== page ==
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Technology and Visibility

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Invisibility can be a mode of deception. Heidegger translates the Greek word aletheia (truth) as unconcealment (Unverborgenheit).

Borgmann introduces the term device paradigm to characterize the way technology conceals itself. In Borgmann's account, technological progress increases the availability of a commodity or service, and at the same time pushes the actual device or mechanism into the background. Thus technology is either seen as a cluster of devices, or it isn't seen at all.

Process Invisible The Give and Take of Information

The role of visibility in systems (pdf)

veryard projects - innovation for demanding change

Process Invisible

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Fanatical vegetarians sometimes tell me that I shouldn't eat meat unless I am prepared to kill the animal myself. At one level, of course, this argument seems to lead to absurd conclusions. Should I avoid burning coal because I am not willing to go down the coalmine myself? Should I stick to pencil and paper, because I don't want to code my own wordprocessor or solder my own motherboard? We live in an interdependent society; the butcher, the baker and the candlestick maker rely on people like me to consume what they produce.

But despite these logical objections, the vegetarian argument still makes many people feel uncomfortable. The slaughtering process is somehow different.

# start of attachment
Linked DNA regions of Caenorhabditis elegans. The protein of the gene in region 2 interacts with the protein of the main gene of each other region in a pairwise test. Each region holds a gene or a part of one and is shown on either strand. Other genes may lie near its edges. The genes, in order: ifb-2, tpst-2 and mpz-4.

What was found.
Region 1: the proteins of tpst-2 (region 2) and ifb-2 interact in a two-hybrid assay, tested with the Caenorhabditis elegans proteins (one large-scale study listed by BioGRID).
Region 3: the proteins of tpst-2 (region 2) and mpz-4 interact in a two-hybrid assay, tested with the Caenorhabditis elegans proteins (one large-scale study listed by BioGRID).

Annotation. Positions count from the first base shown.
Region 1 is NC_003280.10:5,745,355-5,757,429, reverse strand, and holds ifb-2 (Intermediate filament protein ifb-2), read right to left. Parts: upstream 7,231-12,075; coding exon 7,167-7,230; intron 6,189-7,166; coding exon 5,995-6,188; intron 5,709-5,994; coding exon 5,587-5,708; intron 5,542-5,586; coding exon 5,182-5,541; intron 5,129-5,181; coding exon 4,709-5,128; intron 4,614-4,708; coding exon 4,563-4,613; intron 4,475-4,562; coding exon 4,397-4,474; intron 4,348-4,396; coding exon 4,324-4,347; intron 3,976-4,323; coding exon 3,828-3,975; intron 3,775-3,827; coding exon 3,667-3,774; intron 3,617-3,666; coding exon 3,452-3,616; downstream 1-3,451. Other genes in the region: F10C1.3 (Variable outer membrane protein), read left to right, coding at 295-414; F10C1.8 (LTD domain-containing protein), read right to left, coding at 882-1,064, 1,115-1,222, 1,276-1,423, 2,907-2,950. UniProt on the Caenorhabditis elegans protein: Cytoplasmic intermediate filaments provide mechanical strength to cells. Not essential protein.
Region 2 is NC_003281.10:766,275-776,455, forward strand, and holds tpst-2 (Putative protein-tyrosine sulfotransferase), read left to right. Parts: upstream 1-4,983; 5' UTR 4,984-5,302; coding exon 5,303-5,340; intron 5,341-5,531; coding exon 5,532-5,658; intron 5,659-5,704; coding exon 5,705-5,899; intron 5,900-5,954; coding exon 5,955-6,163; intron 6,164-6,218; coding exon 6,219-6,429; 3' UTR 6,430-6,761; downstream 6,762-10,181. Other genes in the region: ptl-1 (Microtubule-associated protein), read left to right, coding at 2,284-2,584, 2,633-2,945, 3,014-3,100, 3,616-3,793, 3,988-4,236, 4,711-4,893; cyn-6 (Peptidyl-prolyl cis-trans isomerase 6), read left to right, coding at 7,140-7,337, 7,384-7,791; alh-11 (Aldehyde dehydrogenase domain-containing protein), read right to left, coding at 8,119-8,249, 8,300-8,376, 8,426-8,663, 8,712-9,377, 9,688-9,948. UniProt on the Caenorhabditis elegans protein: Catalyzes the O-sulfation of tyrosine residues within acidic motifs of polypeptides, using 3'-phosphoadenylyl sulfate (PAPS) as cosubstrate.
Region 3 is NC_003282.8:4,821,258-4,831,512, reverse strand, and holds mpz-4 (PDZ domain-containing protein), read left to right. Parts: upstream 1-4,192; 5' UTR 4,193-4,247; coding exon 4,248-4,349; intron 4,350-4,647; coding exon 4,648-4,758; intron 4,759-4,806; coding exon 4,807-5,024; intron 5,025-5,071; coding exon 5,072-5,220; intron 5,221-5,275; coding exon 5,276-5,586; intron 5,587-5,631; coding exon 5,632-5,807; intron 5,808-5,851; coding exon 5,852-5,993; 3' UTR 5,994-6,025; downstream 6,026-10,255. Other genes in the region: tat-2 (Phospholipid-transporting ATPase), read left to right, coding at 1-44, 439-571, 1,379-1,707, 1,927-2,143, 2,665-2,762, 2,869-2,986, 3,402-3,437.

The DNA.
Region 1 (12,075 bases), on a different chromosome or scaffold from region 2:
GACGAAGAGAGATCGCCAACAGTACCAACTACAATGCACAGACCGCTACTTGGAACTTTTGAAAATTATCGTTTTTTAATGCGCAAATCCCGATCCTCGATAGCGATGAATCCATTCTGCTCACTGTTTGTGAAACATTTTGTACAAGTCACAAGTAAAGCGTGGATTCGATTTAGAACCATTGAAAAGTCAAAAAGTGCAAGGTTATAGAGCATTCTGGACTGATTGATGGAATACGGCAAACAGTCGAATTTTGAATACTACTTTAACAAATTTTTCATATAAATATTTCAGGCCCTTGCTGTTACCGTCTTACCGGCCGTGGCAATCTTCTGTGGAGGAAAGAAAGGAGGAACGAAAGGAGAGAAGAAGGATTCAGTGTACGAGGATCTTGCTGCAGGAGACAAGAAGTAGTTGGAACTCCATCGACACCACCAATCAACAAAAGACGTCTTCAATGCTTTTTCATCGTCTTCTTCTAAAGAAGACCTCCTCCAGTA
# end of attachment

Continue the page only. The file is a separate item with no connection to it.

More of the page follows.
We can view what happens in a slaughterhouse as a remarkable, almost mythical process. It takes in pure innocent animals (lambs, chickens, calves, rabbits, and so on) and turns them into pure wholesome food (steaks, joints, mince, sausages, burgers). We want to believe that this happens almost by magic, we don't want to think about what happens in between. There are many processes we don't actually want to do ourselves, there are many processes that are too complicated for us laymen to understand, but this is a process that is simple to conceptualize and squeam-making to contemplate.

If a process works well, perhaps we can ignore it. But there are increasing social concerns about the slaughtering process. Some religions (notably Judaism and Islam) prescribe special procedures for killing animals and preparing meat; a few people object to these procedures for a variety of reasons or pretexts, a public debate is (reluctantly) initiated. Meanwhile, our belief in the pure wholesomeness of meat products is undermined by successive food scares, including salmonella in chickens and BSE ("mad cow disease") in beef. The meat industry can no longer contain these risks, which now reach into our kitchens. Those of us who buy and cook meat for ourselves and our families are now urged to treat raw and cooked meat as potentially dangerous products, and to follow careful food hygiene procedures. We can no longer trust in the myth; we have to accept the reality of the process.

In any large organization or institution, there are processes that cannot be spoken about; they are taken for granted, invisible, undiscussable. (Philip Boxer calls them "above the ceiling".) These processes don't appear at all on the nice clean business process model, but they are necessary for keeping the visible business processes going. Often it is just these processes that generate, or fail to contain, negativity and risk.

Instead of addressing process problems directly, people often prefer to paste layers of technology over the top, as if the white magic represented by technology would counteract the black magic embodied in these invisible processes. Crazy Paving for the Mad Cow Paths.
more Technology and Magic

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Last update November 14th, 2003
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